There’s a whole range of magazines which pioneered behind-the-text illustrations – a beautiful glossy which was published during the coronation of Elizabeth II is the one which I latched onto as a perfect example of neatly circumnavigating the problems of legibility which has plagued modern titles. Using images which contain large spaces around the central image (sky, plain walls, water and white tablecloths are all perfect for this) gives room for text, while retaining the mixture of image and words. As a smart guy once (possibly) said, “Good artists copy; great artists steal.” There’s no reason that picking up on bygone ideas has to be a slavish devotion to what has gone before, and I went to town on the six pages which were going to have this feel.

Using an ancient, crumbling map procured from a private collection in Germany, I set about crafting the background to the page. The map was spotted with brown marks, had holes where there should have been information, and was so fragile that repairing it would have probably been beyond even the most skilled restorer. It was something I wanted desperately to use, despite these obstacles. Using two sheets of plastic, the map was carefully sandwiched so it could be photographed in the best quality possible. I used a few of the same people who had done image restoration on the grimoires I used in the creation of Boahi. The technique used to get images from those print-ready was rough, brutal and makeshift. It resulted in smaller images than I had expected, but the possibility of a more refined way to achieve the quality – and size – needed was put to me.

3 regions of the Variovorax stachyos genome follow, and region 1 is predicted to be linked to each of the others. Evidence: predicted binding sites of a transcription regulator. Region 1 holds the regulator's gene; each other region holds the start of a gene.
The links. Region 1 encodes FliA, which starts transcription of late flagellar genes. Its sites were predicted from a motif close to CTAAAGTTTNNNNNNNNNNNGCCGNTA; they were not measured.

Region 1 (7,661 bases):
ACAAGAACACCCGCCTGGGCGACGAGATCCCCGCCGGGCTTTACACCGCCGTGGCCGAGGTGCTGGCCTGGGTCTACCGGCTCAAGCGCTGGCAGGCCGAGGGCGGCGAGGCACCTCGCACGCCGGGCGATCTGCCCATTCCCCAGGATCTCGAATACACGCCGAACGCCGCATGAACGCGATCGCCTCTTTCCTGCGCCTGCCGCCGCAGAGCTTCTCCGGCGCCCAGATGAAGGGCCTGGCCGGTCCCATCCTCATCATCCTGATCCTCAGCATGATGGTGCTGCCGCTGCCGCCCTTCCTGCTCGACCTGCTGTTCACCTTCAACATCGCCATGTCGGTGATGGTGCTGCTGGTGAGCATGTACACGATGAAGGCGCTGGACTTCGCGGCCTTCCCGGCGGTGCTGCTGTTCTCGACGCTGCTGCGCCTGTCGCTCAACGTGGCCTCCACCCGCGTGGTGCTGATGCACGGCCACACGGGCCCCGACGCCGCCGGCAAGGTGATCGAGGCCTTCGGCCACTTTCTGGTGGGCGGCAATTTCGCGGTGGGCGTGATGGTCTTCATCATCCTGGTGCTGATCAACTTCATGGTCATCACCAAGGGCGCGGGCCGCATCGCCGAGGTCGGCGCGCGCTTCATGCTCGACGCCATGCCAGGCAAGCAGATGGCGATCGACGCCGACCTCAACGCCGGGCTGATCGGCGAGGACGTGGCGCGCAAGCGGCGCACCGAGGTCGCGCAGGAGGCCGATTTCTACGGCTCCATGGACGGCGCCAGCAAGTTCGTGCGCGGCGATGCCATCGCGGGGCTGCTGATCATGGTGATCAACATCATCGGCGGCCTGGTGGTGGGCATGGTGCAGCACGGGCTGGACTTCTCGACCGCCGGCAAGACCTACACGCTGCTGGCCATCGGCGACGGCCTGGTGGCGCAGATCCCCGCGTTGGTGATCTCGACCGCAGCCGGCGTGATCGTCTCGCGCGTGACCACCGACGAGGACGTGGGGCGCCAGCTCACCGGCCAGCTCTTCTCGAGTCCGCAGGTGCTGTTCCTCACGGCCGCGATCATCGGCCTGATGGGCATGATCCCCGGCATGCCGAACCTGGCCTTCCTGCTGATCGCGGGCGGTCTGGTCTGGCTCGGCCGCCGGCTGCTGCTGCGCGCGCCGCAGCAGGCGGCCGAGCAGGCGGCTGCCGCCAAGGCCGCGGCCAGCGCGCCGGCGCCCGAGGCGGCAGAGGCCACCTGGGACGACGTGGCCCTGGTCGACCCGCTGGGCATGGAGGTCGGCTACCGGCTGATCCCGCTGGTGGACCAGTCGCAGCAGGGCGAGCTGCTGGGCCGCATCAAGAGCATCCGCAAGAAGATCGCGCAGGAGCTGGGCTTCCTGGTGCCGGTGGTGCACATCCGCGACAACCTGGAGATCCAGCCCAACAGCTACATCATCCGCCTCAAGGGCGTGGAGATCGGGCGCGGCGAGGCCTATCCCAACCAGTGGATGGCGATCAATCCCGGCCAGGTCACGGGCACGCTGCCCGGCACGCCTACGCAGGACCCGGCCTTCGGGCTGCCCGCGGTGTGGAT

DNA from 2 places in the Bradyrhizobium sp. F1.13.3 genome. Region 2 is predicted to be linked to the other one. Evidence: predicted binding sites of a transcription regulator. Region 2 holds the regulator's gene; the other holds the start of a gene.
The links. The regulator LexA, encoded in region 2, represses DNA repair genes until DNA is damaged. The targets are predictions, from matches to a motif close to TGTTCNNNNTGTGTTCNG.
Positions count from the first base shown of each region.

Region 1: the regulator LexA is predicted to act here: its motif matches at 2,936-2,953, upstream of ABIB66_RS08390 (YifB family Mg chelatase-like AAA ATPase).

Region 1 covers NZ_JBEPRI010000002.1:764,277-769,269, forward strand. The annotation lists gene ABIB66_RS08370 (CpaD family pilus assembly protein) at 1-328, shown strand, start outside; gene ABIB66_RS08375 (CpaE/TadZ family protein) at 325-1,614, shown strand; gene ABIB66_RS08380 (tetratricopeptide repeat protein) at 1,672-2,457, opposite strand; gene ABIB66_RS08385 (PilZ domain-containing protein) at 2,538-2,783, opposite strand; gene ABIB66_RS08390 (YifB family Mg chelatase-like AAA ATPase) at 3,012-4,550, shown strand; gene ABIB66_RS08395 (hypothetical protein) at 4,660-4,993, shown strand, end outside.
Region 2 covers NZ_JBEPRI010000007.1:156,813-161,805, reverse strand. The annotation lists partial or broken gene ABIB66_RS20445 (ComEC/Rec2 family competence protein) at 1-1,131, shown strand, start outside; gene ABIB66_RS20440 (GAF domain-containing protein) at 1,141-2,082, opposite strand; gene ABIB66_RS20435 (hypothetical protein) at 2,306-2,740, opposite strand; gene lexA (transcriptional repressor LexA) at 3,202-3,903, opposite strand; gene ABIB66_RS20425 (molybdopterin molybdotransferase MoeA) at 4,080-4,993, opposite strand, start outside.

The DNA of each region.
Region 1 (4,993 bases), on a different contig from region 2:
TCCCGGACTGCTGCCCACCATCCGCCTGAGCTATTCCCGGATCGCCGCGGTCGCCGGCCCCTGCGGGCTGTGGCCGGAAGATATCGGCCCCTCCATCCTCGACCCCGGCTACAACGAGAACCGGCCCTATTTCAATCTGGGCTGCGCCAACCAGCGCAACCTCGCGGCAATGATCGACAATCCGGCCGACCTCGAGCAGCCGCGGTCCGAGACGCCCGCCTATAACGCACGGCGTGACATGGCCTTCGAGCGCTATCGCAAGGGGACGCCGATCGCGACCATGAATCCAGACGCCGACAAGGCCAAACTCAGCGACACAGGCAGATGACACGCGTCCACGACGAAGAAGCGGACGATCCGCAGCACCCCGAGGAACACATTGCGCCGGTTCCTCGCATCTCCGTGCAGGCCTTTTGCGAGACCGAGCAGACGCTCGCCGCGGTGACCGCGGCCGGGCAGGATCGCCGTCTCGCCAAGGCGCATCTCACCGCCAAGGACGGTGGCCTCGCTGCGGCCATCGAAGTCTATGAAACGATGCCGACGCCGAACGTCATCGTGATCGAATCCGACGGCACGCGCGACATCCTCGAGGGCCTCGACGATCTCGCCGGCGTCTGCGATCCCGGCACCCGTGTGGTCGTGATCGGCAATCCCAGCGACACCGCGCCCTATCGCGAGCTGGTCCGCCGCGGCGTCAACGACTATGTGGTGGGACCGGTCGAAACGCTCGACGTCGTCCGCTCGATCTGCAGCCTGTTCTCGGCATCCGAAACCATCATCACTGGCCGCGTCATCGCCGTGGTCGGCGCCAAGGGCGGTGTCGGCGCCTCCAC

I desaturated the image to remove the brown-ness which was making the page appear muddy, and gradually increased a yellow tint on the map. It looked wonderful, and allowed some interesting slanted text. This was the process I used through other features and stories – looking for things which were tucked away in collections or completely forgotten, and setting out to bring them to light. There was so much uncovered – sketches, paintings and etchings, maps and blueprints, even the odd letter – that I figure I could have ran the history section for sixteen months or so without having to think about looking for more material. There was to be something else which would replace that aspect of the title, but while I was busy discovering interesting oddities I didn’t consider that the instruction was one which implied other concerns at work.